So let’s say the acrylic yarn cost X dollars, and the wool yarn cost twice as much. So your materials costs double. But the labour would be the same in acryclic or wool. And the materials costs might only be, say, 15% of your total cost.

(Just making up numbers here - I’ve never costed handknits.)

So, in conclusion, a handknit wool jumper would cost more to make than an identical design in acrylic, but not that much more.

Whether people would be willing to pay for the labour in an acrylic handknit is another matter. Arans come with a kind of cachet for being made of long-lasting, premium materials and being family heirlooms, and people may associate that strongly with wool, regardless of whether acrylic could do the same job.

Having said that, there are people who would prefer acrylic to wool for various reasons, and would still value the workmanship. It would just be a matter of finding those customers.

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Just wanted to add that if you continue in your endeavours and do want to use wool, coned wool can be very economical.

You probably know this already but it was something I didn’t discover for a few years. I was amazed when I found the coned Donegal yarns at Springwools, for instance.

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I’d forgotten about coned wool, even though I have a whole stash of it somewhere! :rofl: But yes to the economical value, especially if you can find the colours and weight you need secondhand, which is how I bought all mine lol.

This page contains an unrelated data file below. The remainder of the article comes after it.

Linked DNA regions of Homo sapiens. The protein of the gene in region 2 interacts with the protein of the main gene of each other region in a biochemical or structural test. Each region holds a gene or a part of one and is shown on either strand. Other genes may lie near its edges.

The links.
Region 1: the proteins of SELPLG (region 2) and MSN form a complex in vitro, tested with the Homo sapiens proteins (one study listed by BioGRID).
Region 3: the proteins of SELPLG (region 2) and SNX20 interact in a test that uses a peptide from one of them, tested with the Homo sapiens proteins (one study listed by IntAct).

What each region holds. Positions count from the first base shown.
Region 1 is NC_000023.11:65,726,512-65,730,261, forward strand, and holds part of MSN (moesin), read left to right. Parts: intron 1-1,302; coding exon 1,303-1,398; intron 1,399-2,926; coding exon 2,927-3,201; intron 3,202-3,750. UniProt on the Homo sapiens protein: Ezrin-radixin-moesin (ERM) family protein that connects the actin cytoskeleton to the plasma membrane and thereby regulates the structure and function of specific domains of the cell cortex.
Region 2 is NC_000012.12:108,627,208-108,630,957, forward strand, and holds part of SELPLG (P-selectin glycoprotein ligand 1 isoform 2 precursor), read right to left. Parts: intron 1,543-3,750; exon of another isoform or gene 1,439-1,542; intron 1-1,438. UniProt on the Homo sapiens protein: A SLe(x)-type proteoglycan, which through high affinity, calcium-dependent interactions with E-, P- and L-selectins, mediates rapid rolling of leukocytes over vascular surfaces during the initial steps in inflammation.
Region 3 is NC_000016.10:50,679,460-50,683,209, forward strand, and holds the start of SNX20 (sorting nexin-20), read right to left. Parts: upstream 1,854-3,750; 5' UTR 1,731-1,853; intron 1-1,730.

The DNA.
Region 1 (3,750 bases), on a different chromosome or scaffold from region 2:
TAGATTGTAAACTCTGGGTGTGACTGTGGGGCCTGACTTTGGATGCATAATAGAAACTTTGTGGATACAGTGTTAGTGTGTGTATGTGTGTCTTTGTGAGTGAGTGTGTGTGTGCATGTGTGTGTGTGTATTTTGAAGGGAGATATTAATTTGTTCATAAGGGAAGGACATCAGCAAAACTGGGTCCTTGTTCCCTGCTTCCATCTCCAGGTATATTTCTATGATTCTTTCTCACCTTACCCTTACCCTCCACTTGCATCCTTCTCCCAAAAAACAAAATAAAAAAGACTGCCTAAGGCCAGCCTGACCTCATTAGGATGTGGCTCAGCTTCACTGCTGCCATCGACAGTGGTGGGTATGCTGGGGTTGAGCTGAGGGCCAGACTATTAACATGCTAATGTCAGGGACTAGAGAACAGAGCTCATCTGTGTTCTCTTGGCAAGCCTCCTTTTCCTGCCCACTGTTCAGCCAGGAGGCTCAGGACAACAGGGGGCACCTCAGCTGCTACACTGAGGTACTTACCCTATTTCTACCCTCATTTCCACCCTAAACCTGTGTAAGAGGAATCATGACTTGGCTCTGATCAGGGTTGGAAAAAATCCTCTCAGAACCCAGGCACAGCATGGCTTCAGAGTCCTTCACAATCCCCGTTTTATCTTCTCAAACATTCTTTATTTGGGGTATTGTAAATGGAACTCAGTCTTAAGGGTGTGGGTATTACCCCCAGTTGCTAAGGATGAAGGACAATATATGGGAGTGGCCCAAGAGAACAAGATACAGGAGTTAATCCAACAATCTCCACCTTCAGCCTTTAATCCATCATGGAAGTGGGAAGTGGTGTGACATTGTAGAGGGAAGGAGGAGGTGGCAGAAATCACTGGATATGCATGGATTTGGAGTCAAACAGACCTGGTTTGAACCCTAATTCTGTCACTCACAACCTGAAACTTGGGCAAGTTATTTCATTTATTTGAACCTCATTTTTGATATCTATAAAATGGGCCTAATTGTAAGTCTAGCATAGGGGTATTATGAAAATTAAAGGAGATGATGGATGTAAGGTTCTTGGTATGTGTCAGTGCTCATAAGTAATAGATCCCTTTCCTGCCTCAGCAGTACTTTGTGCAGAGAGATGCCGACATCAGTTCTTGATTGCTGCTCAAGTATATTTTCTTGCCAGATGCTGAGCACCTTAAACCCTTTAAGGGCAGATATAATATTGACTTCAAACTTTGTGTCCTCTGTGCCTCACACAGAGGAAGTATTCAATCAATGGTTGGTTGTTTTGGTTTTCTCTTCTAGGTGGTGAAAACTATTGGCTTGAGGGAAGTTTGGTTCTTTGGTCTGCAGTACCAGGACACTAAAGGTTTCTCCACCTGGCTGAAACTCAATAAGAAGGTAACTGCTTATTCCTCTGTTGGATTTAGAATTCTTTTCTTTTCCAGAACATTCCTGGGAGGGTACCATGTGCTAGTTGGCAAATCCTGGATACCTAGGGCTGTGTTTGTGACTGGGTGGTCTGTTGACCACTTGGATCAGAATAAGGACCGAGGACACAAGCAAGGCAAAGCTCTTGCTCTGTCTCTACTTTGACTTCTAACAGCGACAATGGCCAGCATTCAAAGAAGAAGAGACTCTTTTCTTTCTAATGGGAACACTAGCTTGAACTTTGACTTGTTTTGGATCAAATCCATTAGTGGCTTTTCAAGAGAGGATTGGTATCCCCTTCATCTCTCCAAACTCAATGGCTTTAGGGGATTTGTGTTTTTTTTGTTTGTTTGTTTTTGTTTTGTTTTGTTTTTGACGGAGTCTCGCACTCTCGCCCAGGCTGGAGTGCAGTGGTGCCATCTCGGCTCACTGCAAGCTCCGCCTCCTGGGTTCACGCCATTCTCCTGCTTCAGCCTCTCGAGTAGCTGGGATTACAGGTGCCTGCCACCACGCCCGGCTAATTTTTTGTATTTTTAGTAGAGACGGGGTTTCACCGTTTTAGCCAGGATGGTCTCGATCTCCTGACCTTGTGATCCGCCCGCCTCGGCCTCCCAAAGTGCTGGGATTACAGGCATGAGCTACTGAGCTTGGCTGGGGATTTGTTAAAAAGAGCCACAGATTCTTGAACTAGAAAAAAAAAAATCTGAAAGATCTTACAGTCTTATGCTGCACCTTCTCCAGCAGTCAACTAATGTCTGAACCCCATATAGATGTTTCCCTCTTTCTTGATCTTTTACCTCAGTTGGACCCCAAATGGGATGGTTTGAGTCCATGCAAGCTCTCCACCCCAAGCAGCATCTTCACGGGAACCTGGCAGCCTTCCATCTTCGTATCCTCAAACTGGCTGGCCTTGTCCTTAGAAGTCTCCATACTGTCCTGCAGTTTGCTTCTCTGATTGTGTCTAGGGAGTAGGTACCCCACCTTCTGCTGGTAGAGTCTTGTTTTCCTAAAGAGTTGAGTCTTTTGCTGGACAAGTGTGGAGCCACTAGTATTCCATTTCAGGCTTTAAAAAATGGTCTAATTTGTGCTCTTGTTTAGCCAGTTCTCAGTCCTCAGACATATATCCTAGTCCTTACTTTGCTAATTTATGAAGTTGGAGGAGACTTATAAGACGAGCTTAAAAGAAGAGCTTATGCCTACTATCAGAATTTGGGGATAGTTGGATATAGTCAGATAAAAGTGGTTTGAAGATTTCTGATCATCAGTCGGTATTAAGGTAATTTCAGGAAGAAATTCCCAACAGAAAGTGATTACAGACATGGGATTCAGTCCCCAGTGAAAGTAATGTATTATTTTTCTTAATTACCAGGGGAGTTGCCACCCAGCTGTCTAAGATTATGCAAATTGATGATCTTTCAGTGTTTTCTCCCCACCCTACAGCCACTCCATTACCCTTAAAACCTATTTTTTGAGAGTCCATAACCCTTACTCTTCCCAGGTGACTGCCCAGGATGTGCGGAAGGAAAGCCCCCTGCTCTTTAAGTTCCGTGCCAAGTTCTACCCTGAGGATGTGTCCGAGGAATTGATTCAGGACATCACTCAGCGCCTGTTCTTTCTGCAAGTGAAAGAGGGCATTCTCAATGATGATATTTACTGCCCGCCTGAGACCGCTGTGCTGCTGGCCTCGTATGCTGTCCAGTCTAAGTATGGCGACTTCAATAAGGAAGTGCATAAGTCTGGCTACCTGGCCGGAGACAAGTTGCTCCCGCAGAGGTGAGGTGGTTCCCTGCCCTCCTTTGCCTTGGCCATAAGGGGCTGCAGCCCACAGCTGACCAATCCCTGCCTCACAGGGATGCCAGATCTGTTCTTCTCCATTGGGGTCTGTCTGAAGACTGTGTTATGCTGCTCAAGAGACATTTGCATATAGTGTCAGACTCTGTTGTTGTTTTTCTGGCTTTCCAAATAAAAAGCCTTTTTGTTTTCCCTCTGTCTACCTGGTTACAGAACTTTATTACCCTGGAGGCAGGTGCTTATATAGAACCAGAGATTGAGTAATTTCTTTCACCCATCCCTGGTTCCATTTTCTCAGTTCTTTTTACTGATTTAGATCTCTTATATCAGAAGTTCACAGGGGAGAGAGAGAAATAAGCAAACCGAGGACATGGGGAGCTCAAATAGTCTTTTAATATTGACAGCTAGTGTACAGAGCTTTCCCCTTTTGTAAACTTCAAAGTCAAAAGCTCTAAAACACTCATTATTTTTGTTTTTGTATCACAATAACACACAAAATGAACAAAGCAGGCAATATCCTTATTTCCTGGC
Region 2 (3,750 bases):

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Another possible economical source for wool is a company such as Knit Picks that sells undyed wool. (There are various companies and mills around the world that do this – Knit Picks is just one example.)

Undyed cream wool is a classic choice for Arans, and you can often get it in larger skeins (or on cones as I mentioned in my other post).

So it is slightly less expensive due to being undyed and being sold in a larger quantity. So you might be able to save on two counts.

Not that I am against your using acrylic, just thought I’d mention this in case you decide to give it a try in the future.

All the best in your endeavours!

Ooh, yes, I’ve heard you can pick up coned wool at estate/garage/yard sales and on eBay for great prices.

I live near a woollen mill here in Australia that sells some coned yarns, so I have some from there plus some I ordered from Springwools in Ireland.

Then there’s Colourmart and similar that sell leftover stock from knitting mills, although it’s always changing.

I imagine some mills will sell you coned/bulk yarn if you phone and enquire. For instance, the two Shetland yarn companies have coned yarn, but one of them doesn’t list cones on its website.

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Thank you, I have been doing better.
I guess it does depend on the person buying whatever it is that is being sold.
My friend has always told me that I sell things to cheaply. I had a request for a few pairs of knitted slippers before and the person I sold them to gave me extra money because she said I was selling them to cheaply.

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That is true. Like I said in another reply, I made a few pairs of slippers for someone who gave me extra money because she said I was selling them for too little.
She didn’t care that they were made out of acrylic.
I have looked at coned wool before because I try to get the best deals I can when I have money to buy but even those are pretty expensive.